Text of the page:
The Carr Center for Human Rights Policy serves as the hub of the Harvard Kennedy School’s research, teaching, and training in the human rights domain. The center embraces a dual mission: to educate students and the next generation of leaders from around the world in human rights policy and practice; and to convene and provide policy-relevant knowledge to international organizations, governments, policymakers, and businesses.
"Queer" people have always been here—since antiquity, they’ve lived across communities and intersections of every class, color, creed, condition, and country. Though not always marked as “deviant” or designated “illegal,” lesbian, gay, bisexual, transgender, and queer (LGBTQ) people have also more often than not been victims of personal prejudice, social and cultural stigma, and legal and political discrimination. This has certainly been the case in the modern era, the same time that “human rights” has gained currency and frequency as a rallying cry for various struggles and peoples seeking freedom, equality, and justice. That’s is not a coincidence: as the formal infrastructure of human rights and state-sanctioned homophobia expanded simultaneously in the middle of the 20th century, so, too, did the modern movement for LGBTQ+ rights in the United States first emerge. This “paradox of progress”—the persistent battle between progress and prejudice—is a key characteristic of the history of social justice movements, including those for queer liberation and rights.
See the full Reimagining Rights and Responsibilities series here.
“I want to be remembered as a woman … who dared to be a catalyst of change.”
- Shirley Chisholm
In 1972, Shirley Chisholm made history as the first African American woman to seek a nomination from a major political party as a candidate for President of the United States. Prior to her campaign, Chisholm served in the House of Representatives for seven terms, co-founded the National Women’s Political Caucus, served on the House Rules Committee, and introduced more than 50 pieces of legislation. Despite those accomplishments, her presidential campaign was marked by discrimination, as she was barred from participating in primary debates, and was allowed to make a single televised speech only after she took legal action. While Chisholm’s presidential campaign was ultimately unsuccessful, she nevertheless opened up many doors for women in politics, and in equal rights more broadly. Since then, women have been appointed to the Supreme Court, led major House and Senate committees, and served as Secretary of State.
This issue of the Reimagining Rights and Responsibilities series analyzes the current state of women’s rights in the U.S., and proposes policy recommendations designed to advance them.
The paper examines how identity influences women’s experiences and provides historical context on women’s rights; assesses the current state of women’s rights in the areas of employment, education, poverty, domestic violence, health, and civil society; and offers policy recommendations that are designed to advance women’s rights moving forward.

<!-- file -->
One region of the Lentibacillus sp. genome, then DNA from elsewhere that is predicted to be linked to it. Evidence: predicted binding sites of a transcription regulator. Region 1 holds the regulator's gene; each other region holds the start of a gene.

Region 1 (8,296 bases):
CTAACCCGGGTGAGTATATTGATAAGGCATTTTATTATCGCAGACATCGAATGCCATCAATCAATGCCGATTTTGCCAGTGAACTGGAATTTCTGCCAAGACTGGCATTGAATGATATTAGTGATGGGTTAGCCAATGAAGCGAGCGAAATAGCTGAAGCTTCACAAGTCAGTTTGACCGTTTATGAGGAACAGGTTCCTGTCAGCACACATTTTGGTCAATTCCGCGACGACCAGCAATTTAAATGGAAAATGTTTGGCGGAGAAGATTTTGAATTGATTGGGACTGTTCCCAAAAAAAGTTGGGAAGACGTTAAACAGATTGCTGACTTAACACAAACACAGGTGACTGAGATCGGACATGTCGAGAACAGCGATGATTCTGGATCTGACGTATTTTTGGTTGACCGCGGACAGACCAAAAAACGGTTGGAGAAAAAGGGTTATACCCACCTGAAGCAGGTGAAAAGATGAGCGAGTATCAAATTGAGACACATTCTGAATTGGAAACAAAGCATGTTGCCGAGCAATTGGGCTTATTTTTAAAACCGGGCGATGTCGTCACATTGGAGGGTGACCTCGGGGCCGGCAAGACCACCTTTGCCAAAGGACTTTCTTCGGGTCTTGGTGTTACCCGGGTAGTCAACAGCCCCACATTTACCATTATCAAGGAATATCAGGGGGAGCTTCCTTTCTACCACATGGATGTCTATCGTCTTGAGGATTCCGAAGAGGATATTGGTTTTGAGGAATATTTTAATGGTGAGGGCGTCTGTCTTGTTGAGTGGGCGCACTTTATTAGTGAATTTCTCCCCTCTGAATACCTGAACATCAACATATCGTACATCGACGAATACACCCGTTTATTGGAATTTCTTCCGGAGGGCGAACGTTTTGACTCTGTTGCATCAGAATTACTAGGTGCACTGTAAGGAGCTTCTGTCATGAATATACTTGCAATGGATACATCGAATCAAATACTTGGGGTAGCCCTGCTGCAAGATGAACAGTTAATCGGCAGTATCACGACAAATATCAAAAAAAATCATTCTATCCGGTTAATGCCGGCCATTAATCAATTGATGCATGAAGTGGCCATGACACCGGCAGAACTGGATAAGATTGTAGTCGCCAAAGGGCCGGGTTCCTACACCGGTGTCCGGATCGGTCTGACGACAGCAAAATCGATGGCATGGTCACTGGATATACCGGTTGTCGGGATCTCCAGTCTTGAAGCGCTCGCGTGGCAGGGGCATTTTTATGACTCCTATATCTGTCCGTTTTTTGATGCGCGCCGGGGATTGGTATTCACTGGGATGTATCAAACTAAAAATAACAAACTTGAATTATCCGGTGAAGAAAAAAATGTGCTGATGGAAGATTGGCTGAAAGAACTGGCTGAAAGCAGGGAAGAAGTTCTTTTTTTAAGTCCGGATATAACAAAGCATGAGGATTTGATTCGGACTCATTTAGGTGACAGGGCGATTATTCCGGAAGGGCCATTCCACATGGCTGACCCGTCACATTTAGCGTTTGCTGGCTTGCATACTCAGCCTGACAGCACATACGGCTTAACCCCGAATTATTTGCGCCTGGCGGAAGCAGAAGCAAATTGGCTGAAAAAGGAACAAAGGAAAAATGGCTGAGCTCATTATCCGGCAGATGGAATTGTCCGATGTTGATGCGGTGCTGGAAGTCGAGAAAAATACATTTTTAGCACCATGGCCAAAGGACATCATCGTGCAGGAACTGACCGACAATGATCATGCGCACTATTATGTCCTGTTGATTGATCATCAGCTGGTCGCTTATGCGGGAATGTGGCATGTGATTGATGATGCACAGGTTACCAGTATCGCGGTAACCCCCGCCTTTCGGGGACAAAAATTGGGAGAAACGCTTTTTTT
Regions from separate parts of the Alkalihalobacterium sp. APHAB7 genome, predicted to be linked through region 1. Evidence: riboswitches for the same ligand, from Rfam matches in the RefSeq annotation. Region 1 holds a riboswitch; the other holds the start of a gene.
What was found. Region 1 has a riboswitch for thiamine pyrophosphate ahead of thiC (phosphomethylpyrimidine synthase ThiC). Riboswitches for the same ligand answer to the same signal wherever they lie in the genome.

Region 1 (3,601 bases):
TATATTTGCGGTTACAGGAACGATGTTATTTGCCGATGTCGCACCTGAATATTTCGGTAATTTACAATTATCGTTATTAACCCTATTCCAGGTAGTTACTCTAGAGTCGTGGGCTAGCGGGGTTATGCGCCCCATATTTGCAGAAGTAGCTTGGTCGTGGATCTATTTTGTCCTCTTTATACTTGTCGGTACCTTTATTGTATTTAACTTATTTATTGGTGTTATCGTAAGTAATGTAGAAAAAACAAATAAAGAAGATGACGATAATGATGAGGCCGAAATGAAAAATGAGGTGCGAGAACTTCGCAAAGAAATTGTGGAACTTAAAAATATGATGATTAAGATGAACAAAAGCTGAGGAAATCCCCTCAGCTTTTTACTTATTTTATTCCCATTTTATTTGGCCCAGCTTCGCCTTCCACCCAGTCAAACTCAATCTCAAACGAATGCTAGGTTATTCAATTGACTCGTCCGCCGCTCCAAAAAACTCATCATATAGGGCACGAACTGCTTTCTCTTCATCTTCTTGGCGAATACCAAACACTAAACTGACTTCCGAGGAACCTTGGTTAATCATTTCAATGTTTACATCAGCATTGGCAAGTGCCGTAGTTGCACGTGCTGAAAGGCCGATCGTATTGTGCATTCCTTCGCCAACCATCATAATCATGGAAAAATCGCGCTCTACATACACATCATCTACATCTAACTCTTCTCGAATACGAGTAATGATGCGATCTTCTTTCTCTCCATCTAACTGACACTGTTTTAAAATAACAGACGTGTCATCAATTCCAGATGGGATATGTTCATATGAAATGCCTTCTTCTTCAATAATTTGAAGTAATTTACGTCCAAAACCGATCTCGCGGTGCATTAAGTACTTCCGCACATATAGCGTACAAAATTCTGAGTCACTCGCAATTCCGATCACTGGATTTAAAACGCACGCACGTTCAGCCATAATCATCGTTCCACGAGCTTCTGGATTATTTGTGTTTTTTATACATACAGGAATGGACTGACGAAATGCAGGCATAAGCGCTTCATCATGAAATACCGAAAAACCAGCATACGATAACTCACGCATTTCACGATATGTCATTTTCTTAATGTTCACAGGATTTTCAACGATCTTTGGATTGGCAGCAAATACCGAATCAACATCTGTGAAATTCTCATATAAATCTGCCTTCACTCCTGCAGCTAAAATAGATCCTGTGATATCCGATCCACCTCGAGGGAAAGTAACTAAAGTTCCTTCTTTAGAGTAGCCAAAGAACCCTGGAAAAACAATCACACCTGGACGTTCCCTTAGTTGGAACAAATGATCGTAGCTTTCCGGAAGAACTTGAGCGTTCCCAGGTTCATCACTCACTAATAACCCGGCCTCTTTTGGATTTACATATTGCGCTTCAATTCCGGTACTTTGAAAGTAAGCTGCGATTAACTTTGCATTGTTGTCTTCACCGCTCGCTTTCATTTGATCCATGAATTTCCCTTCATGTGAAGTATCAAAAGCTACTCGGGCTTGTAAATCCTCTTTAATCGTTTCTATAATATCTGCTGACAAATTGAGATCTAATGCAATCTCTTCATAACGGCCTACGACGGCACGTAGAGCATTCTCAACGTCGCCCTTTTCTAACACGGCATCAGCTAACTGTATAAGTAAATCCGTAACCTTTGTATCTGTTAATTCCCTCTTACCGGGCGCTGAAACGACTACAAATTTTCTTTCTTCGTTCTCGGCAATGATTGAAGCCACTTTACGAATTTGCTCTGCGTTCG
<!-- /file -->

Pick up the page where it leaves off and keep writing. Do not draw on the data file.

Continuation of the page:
Discover other issues in the Reimagining Rights and Responsibilities series here.
When President Lyndon B. Johnson signed the 1964 Civil Rights Act into law, his action honored a decades-long struggle by grassroots activists and dedicated political leaders to ensure national protection for racial equality. With the landmark agreement, Johnson fulfilled his promise, expressed in his first State of the Union speech earlier in the year, that “this session of Congress be known as the session which did more for civil rights than the last hundred sessions combined”. The historic legislation sought to eliminate racial discrimination on the federal level in broad categories including employment, education, voting, and public accommodations. The Civil Rights Act paved the way for other major federal laws outlawing discrimination in more targeted areas, such as the 1965 Voting Rights Act and the 1968 Fair Housing Act.
Over half a century later, the promises of the Civil Rights Act are threatened by sustained efforts to undermine its protections for equal rights and opportunities across racial identities.
This issue of the Reimagining Rights and Responsibilities series surveys the historical evolution and current status of racial discrimination within the U.S. in several key areas: criminal justice, housing, education, labor, and society at large. Next, it looks at the current status of discrimination within these five categories, including recent legislative and political efforts to weaken equal protection along racial lines. The authors provide recommendations to reinforce the government’s responsibility to uphold anti-discriminatory protections and restore individuals’ rights to equal access and protection.
Check out other issues in our Reimagining Rights and Responsibilities Series.
“The Carr Center is building a bridge between ideas on human rights and the practice on the ground. Right now we are at a critical juncture. The pace of technological change and the rise of authoritarian governments are both examples of serious challenges to the flourishing of individual rights. It’s crucial that Harvard and the Kennedy School continue to be a major influence in keeping human rights ideals alive. The Carr Center is a focal point for this important task.”
- Mathias Risse